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As we consider Batley Grammar and the Mohammed cartoon, here’s the late Christopher Booker on Charlie Hebdo in 2015

Tom Winnifrith
Monday 29 March 2021

I sometimes find myself searching my emails for something or other and stumble on something completely unexpected. Tonight I stumble on the raw text of what my uncle, the late Christopher Booker, submitted to the Sunday Telegraph for January 16 2015 after the Charlie Hebdo massacre. I am not sure if the Torygraph tweaked it but here is the original and in exposing the pious hypocrisy of the great and good back then, we might all reflect on matters such as the drowning silence of the left in defence of free speech in Bradford today. But also, as Chris notes, on why certain sections of the Moslem community do feel so justifiably angry and that can vent in various ways. I commend to you a great piece of journalism.

As the dust begins to settle on those recent horrendous events in Paris, a clearer sense of perspective begins to creep in round the edges. The Pope suggests that those who are too provocative to Islam can expect “a punch”. Even a co-founder of Charlie Hebdo itself says that its murdered editor’s urge to provoke had “dragged the team to its death”. As the original editor of Private Eye, who over the years has probably contributed as many words as anyone to its “satirical” pages, I’m afraid I have looked askance of much of what has been said and written about these events in recent days.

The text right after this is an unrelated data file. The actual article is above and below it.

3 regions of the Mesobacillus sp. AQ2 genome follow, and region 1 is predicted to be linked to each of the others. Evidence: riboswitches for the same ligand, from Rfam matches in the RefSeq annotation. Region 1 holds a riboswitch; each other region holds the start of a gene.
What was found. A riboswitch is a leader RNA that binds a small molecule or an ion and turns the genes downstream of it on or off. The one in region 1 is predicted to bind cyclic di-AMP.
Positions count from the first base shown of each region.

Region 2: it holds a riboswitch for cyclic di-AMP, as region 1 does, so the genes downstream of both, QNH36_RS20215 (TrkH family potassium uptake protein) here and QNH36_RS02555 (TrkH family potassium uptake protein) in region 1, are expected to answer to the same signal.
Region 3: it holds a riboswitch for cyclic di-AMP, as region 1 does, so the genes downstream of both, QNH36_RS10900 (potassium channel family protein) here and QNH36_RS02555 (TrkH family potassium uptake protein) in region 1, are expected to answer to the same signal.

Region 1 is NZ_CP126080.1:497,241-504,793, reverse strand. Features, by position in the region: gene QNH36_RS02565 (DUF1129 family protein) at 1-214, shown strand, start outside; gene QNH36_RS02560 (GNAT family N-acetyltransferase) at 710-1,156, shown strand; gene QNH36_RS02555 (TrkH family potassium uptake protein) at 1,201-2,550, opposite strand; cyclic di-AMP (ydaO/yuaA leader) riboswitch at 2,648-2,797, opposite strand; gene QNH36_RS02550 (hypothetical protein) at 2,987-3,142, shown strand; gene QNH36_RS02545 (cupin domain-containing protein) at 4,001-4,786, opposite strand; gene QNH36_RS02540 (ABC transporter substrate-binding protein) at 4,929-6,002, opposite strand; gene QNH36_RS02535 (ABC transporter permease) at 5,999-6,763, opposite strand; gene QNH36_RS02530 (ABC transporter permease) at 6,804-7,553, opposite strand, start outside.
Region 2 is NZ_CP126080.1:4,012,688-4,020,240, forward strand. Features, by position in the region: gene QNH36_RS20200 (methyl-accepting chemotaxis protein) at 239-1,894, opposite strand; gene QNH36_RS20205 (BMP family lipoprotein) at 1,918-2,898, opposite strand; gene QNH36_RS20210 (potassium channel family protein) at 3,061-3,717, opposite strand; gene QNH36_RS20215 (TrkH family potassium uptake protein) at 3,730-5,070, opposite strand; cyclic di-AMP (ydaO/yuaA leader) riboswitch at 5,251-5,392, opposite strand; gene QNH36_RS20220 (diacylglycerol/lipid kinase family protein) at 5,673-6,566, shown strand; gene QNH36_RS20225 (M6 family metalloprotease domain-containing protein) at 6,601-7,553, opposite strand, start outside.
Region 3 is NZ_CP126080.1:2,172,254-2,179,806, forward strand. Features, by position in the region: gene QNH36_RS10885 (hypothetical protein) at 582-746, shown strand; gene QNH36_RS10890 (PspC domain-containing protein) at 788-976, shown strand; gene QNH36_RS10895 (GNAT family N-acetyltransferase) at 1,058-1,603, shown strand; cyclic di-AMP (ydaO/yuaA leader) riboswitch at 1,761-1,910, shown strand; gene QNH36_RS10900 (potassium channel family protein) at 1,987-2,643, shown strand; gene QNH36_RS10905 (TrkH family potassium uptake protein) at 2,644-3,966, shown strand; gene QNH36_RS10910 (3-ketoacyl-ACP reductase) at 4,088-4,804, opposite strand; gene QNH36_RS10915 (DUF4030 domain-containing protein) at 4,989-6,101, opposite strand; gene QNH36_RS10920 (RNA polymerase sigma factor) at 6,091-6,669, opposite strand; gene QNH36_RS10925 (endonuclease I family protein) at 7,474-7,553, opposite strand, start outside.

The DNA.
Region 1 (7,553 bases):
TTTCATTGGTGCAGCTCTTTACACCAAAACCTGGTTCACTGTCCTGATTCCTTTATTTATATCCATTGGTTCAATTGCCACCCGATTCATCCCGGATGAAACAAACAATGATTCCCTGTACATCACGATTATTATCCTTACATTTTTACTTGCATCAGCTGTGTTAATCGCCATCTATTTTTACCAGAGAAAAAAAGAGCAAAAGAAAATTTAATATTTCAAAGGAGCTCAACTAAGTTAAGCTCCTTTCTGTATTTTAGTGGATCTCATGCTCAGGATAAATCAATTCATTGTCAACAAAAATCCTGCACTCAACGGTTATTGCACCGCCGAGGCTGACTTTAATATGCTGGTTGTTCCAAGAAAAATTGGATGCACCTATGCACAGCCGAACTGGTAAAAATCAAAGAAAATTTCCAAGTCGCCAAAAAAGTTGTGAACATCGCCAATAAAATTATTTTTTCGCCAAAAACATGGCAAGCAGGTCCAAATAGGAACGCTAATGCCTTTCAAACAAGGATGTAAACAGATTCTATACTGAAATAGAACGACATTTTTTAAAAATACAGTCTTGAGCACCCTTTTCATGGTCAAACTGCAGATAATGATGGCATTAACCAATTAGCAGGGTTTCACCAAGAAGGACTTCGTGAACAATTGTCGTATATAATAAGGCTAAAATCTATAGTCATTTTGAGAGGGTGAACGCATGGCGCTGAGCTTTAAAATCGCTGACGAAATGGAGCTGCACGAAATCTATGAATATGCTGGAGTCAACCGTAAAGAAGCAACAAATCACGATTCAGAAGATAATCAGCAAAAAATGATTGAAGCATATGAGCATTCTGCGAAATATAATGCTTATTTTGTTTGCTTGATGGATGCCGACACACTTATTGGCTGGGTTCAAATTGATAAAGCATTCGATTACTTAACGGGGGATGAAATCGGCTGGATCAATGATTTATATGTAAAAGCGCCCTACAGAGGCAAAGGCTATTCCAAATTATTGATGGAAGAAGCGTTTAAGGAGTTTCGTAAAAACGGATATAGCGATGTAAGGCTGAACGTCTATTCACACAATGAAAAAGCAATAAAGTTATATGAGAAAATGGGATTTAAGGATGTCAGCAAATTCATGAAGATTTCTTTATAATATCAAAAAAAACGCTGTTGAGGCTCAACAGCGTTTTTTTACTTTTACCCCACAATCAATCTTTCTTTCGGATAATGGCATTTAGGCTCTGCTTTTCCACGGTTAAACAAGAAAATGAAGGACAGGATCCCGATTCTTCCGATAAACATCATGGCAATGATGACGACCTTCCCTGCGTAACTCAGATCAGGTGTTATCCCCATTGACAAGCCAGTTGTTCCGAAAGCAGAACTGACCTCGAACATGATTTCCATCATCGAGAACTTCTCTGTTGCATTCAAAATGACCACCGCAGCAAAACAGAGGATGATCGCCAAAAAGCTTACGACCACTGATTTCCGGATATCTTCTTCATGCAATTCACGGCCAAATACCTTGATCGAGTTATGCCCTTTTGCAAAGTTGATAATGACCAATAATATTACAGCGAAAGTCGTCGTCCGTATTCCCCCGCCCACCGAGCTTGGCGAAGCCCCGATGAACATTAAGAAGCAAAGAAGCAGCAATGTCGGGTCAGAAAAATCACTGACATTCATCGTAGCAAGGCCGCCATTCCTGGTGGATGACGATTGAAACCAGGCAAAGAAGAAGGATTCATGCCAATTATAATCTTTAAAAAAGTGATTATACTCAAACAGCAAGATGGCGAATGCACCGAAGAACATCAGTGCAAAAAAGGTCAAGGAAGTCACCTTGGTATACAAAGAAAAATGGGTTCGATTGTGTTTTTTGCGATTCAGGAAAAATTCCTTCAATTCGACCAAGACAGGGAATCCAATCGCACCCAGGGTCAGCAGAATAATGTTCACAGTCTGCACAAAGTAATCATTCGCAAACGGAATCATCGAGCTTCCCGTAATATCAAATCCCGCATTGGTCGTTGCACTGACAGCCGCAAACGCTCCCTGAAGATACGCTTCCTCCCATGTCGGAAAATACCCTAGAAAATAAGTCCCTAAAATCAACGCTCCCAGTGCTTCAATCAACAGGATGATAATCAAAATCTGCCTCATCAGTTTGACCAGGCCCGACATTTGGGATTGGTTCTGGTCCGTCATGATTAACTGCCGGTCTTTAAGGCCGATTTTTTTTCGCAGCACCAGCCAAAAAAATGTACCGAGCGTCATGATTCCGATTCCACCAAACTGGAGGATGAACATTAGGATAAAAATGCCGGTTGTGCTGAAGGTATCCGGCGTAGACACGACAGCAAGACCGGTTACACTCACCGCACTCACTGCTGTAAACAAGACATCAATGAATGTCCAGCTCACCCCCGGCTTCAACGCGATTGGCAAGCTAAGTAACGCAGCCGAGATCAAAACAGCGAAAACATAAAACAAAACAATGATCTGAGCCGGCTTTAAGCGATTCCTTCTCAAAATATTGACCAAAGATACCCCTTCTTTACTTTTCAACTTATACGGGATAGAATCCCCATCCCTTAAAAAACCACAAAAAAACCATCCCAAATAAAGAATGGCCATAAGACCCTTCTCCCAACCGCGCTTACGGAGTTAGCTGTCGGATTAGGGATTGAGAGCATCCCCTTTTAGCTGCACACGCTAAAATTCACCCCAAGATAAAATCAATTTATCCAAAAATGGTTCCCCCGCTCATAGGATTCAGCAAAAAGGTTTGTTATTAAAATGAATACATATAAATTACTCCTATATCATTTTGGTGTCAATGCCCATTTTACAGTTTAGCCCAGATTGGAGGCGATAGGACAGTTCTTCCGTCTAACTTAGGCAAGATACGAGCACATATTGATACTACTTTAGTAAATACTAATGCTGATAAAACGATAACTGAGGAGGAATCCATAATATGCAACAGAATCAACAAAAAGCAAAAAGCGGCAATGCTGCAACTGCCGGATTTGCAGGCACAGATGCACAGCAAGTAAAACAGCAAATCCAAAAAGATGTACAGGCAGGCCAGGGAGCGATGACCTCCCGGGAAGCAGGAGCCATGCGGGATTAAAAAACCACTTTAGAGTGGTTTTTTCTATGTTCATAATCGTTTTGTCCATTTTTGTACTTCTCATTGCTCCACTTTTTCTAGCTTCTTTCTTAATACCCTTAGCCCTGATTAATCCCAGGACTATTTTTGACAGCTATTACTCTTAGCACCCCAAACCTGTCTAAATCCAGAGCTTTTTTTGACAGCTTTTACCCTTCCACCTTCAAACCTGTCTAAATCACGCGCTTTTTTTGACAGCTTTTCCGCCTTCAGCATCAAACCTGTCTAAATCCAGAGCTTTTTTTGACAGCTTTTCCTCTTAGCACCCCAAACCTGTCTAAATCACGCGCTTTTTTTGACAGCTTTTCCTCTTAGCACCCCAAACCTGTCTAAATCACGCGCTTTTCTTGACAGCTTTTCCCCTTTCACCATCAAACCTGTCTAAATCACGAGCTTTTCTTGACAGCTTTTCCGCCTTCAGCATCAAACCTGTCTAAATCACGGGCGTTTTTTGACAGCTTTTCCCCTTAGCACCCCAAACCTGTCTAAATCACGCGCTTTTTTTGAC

When David Cameron announced on Twitter that he was joining that vast rally in Paris “to celebrate the values of Charlie Hebdo”, one wondered whether he had even previously heard of that little magazine, let alone looked at its pages, Did he really wish to celebrate crude cartoons showing a naked Mohammed with a star coming out of his bottom, captioned “A star is born” – or another, captioned “the film that embraces all the Moslem world”, similarly showing a naked Prophet holding a camera to his bottom, saying “And my ass? You love my ass?” Did our prime minister really want to applaud a picture of the Pope, scantily clad as a Rio prostitute, saying “ready for anything to win some clients”. Even these are only among the images available online. A friend living in France tells me of others even more dubious, showing Jesus masturbating, or the Virgin Mary engaging in sexual acts.

 If this is meant to be “satire” which only someone without “a sense of humour” would find offensive, I suppose some might point to that strain of British cartooning exemplified by Gerald Scarfe, who for decades has repeated images of some powerful man exposing his bottom to a lesser figure trying to kiss it. At different times these might have represented Harold Wilson grovelling behind President Lyndon Johnson, or Tony Blair likewise behind President Bush, or David Cameron with Rupert Murdoch, But I am not sure this has ever represented satire at the wittiest and cleverest level of which it is capable (the only cartoon on recent events which prompted me to a faint smile was handed me by my friend Ian Hislop, showing a masked terrorist standing with his gun over a dead cartoonist, saying “he drew first”).